What links these stories makes for a beautifully written, moving meditation on the nature of memory, of family, and of finding where you come from. As the book develops it becomes clear that the memories that Dove is experiencing belong to Peter Manyweathers, the American cleaner. As Peter travels the world to find the exotic and rare flowers, he meets a fellow flower-enthusiast called Hans, and the beautiful Harum, an expert from Sumatra. Meanwhile Dove overhears an emergency call about an elderly man in a retirement home who does nothing but sit and stare at flowers. Can his memories somehow be connected? And how are they linked to the story of Jeremiah Cole, the professor who had been trapped in the submersible, and who is now caught up in the media storm surrounding the finding of the black box.

I won’t go into any spoilers here. Suffice to say that the stories merge and somehow it all makes sense. Whitehouse writes with a great eye for detail, and with a beautiful poetic lyricism, that it is hard to resist the wonder and ‘otherness’ of the story. There are things that we just can’t understand, things beyond our human knowledge that just ‘are’. This is a tender, moving examination of love and the power of memory, and I absolutely recommend it. It doesn’t quite get 5 stars, unfortunately: the plot involving Hans Berg develops towards an unnecessary, slightly unbelievable conclusion, and I didn’t quite fully believe the details of the plane crash when it comes towards the end of the book. Otherwise, this is definitely a book to recommend, and this is an author I will seek out again.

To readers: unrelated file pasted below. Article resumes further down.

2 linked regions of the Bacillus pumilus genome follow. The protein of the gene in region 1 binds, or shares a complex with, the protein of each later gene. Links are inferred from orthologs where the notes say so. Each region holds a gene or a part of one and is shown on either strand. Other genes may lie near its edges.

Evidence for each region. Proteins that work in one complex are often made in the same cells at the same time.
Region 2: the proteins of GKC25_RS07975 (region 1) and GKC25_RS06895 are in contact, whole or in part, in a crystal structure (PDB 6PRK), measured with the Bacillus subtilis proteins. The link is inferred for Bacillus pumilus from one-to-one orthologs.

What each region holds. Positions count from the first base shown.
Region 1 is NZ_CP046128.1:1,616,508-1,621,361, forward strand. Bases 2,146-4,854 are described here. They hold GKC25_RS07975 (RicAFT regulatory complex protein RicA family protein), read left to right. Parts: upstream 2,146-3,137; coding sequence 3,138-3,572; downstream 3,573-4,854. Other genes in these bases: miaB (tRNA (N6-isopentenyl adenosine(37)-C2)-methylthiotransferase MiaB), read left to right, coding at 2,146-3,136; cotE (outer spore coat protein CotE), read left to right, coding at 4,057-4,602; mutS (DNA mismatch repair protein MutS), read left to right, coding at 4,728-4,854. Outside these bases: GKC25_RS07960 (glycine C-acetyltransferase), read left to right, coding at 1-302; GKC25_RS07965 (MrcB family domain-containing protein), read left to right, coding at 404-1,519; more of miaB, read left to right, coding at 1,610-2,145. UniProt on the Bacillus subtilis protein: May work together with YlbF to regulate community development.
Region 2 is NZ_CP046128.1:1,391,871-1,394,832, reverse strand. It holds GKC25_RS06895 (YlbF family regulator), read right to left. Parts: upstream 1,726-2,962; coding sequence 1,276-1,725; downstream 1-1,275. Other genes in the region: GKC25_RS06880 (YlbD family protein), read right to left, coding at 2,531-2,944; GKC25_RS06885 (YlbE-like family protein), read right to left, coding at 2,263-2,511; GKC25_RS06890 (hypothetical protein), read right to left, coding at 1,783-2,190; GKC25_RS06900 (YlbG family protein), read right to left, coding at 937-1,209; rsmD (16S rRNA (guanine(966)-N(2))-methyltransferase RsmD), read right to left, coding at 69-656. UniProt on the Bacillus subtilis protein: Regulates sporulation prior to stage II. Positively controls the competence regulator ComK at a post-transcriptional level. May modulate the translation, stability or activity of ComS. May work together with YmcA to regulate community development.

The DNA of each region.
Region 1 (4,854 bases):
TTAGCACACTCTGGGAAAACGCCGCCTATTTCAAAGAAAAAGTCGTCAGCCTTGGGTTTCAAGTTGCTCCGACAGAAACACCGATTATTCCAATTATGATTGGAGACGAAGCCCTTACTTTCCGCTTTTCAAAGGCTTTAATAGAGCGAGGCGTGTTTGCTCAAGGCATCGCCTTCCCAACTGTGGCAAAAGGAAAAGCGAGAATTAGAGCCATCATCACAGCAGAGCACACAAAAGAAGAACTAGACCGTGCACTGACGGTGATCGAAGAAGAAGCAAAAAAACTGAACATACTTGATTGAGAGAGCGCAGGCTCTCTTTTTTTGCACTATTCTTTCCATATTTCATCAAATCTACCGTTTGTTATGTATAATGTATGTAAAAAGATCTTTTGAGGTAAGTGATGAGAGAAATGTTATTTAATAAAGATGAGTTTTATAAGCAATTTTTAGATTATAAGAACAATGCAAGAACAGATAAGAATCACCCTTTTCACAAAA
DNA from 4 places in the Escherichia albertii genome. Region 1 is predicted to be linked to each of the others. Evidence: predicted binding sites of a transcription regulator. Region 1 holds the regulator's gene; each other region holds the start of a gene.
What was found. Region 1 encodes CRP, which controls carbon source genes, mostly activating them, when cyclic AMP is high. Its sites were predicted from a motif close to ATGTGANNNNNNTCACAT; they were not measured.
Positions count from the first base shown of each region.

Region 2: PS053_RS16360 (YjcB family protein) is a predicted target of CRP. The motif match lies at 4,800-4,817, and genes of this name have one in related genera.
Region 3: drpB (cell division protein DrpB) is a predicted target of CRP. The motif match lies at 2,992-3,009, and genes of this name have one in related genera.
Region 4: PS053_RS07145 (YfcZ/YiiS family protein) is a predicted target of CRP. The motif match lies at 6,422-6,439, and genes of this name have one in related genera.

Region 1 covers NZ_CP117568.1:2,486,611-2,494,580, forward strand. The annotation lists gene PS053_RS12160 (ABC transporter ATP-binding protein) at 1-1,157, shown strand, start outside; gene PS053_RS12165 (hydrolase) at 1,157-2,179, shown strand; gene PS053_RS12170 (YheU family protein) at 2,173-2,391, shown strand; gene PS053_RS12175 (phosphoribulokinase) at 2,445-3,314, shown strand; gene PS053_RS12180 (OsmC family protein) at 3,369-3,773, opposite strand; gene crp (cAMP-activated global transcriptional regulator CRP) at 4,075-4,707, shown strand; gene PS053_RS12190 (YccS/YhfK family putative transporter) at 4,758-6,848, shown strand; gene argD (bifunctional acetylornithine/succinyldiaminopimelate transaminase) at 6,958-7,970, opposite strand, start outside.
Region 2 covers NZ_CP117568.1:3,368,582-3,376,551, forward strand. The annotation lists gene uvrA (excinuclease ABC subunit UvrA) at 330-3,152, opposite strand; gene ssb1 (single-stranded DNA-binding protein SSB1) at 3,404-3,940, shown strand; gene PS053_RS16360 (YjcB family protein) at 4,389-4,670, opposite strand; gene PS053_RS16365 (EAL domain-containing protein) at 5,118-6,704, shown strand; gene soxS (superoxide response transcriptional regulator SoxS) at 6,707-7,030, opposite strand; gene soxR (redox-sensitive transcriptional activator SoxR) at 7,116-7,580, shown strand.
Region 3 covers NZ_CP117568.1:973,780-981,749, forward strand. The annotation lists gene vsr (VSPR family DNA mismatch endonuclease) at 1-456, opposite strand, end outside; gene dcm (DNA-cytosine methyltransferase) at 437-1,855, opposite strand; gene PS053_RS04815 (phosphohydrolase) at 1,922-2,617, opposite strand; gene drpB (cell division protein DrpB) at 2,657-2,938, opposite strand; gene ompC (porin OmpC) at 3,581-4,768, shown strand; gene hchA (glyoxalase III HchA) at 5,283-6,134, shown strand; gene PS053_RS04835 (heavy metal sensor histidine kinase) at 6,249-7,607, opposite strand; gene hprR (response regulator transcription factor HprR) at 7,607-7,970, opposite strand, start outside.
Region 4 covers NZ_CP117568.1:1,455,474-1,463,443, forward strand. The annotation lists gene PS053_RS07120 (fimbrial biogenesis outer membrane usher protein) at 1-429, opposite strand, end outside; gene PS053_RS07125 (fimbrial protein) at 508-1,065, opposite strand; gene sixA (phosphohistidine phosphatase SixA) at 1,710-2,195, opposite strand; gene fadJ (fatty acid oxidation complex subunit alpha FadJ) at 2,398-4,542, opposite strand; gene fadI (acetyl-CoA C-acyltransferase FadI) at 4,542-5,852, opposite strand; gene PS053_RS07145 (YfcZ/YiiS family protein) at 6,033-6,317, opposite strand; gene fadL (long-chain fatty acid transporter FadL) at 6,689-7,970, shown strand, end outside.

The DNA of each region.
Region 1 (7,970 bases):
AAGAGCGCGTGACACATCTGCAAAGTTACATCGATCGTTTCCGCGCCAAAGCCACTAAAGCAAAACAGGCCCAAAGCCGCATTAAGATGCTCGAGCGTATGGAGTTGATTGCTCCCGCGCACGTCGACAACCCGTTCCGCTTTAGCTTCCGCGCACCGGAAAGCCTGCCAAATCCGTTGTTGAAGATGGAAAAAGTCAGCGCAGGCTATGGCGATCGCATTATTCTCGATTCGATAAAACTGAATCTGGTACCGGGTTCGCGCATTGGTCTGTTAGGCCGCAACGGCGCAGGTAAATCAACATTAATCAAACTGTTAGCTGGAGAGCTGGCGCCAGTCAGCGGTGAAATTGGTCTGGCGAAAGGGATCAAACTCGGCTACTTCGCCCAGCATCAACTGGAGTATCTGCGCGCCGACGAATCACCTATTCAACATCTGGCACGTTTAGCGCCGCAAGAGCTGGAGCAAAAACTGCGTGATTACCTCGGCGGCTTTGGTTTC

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The immortality of memories defies all rationale in this bountifully enchanting time capsule of a book.

From the discovery of the missing black box recorder belonging to "The Long Forgotten" flight PS570, to a whole world of possibilities nestled inside the pages of a deserted library book, the more I read the more I NEEDED to read. 

Three distinct trails of happenstance are signposted throughout and are guided by a map of displaced memories. They travel full circle before resting at journey’s end, where the only destinations that matter are the ones that touch our heart in many exceptional and unexpected ways. 

Engaging in the pursuit of the mini inventory of rare flora became a calming indulgence. The trial of steadfastly locating each one, glimpsing the fleeting burst of life and its survival against all odds, lead to encounters far more precious than the ‘Udumbara’  miraculously flourishing under a washing machine in China.

Heavenly narration drifting on tides of serendipity, "The Long Forgotten" is a curious voyage of a read that I will remember for some time.